Essential hospitals anchor our nation’s health care safety net and care for our most marginalized and at-risk communities through natural disasters, mass violence, and public health emergencies (PHEs), including COVID-19, the opioid epidemic, and monkeypox. The COVID-19 pandemic took its heaviest toll on the patients and communities our hospitals serve — those experiencing socioeconomic and structural barriers to care. Sociodemographic factors greatly influence patient health status, making essential hospitals’ patients most at risk during PHEs, which are especially harmful to those with underlying health conditions.
These hospitals, which operate on much slimmer financial margins than other hospitals, experience pandemic surge–related challenges acutely and need more support to best serve the patients most in need. They have not recovered from the pandemic’s harmful effects on their workforce and financial stability, and they need additional federal resources. These are but a few examples of challenges they face:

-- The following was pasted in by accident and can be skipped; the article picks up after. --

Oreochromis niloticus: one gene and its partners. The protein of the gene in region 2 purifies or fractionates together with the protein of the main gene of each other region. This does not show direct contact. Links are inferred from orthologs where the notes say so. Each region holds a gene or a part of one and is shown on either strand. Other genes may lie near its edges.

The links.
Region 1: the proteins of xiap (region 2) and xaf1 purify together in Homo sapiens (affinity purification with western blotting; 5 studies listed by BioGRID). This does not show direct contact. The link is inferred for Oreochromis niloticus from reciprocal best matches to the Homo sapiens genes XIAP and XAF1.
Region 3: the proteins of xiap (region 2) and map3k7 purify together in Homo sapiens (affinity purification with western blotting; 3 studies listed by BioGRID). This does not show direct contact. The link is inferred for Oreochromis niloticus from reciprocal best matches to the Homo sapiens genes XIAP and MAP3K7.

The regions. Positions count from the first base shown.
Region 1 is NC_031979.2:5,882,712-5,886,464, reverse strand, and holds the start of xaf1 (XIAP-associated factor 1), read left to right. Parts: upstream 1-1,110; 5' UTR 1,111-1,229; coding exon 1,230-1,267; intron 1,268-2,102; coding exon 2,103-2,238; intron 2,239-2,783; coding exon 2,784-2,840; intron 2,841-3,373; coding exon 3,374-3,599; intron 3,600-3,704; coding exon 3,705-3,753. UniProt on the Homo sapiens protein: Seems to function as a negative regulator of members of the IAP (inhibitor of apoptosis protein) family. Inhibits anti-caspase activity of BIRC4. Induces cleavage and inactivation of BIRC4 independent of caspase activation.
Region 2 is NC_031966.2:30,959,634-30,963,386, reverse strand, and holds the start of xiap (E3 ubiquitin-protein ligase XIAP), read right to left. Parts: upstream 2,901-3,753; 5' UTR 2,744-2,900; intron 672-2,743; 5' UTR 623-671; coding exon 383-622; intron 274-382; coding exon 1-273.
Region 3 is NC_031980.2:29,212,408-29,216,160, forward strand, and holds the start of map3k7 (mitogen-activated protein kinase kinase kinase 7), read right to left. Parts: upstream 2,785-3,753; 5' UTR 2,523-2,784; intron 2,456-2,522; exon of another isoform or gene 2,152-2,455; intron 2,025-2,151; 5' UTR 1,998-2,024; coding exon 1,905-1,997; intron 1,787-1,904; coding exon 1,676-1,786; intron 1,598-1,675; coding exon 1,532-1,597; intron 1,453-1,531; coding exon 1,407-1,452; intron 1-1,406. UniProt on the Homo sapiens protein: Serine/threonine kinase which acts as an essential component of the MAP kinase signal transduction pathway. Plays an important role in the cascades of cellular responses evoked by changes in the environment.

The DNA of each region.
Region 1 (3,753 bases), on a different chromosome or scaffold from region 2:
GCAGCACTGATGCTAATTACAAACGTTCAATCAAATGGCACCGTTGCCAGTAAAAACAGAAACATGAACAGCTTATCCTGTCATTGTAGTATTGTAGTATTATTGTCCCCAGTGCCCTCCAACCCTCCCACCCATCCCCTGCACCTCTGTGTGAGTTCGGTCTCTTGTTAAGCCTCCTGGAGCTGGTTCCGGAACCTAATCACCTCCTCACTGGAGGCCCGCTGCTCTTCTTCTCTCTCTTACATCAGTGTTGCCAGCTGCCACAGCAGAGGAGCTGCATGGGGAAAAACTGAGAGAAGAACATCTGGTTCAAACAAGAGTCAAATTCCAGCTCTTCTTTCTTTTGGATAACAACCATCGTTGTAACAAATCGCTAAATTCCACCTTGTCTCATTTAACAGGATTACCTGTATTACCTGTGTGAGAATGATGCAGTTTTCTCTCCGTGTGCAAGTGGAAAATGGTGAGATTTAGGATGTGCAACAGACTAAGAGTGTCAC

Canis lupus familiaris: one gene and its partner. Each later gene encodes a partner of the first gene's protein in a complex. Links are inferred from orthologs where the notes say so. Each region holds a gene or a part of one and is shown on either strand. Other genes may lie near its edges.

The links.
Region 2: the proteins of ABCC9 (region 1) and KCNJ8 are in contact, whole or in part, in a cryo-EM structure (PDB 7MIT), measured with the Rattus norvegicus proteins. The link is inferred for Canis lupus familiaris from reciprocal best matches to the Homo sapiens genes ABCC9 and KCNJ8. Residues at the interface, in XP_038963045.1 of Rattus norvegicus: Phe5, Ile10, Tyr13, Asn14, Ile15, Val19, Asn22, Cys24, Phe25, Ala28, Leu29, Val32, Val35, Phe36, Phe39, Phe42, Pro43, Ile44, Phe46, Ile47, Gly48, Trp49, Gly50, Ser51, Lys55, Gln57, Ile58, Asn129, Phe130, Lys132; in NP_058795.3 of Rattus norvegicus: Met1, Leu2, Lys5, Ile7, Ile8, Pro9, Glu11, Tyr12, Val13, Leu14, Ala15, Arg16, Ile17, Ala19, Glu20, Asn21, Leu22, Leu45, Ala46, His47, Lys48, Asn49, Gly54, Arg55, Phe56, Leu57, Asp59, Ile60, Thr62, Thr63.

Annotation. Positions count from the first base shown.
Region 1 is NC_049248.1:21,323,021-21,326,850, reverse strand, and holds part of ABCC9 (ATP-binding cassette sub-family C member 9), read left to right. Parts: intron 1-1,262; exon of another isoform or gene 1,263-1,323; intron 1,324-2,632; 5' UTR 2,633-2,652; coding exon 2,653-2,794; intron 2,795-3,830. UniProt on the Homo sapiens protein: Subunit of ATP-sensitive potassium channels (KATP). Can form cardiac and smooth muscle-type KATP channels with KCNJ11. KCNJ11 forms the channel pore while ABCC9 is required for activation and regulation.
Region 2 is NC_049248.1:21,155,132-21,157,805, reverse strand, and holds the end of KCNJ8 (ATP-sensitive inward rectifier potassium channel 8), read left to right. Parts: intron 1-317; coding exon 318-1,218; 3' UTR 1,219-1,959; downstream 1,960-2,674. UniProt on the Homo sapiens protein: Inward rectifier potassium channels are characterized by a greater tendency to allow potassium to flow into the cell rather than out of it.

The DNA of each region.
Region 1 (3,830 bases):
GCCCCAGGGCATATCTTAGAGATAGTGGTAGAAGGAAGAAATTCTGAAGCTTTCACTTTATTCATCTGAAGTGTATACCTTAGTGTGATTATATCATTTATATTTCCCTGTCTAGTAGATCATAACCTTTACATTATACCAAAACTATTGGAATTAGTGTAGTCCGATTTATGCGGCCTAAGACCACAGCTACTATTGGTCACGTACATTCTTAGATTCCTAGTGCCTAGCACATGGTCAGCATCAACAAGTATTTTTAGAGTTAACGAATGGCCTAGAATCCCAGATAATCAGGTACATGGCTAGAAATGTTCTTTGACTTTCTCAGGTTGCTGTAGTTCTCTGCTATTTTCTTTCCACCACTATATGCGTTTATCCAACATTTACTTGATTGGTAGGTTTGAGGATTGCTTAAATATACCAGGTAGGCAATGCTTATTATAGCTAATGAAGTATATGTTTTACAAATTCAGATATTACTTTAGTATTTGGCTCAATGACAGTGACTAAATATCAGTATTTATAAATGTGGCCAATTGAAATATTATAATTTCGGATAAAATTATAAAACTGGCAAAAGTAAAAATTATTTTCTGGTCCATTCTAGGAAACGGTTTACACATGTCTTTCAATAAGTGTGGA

- Workforce costs continue to soar and are expected to continue at these levels. One essential hospital reported a $41 million shortfall already for 2022. Another expects an $80 million shortfall this year, due to unbudgeted workforce costs. Another hospital shared that its staffing costs have increased by 300 percent in the past six months.
- Patient volumes at many essential hospitals have not returned to pre-COVID levels.
- Most of our hospitals suspended elective procedures this year due to resurgent COVID-19 cases caused by new variants.
To ensure hospitals that fill a safety net role can remain on the front lines of public health emergencies and serve the nation’s most underrepresented patients and marginalized communities, we ask for $7 billion in targeted funding for these hospitals.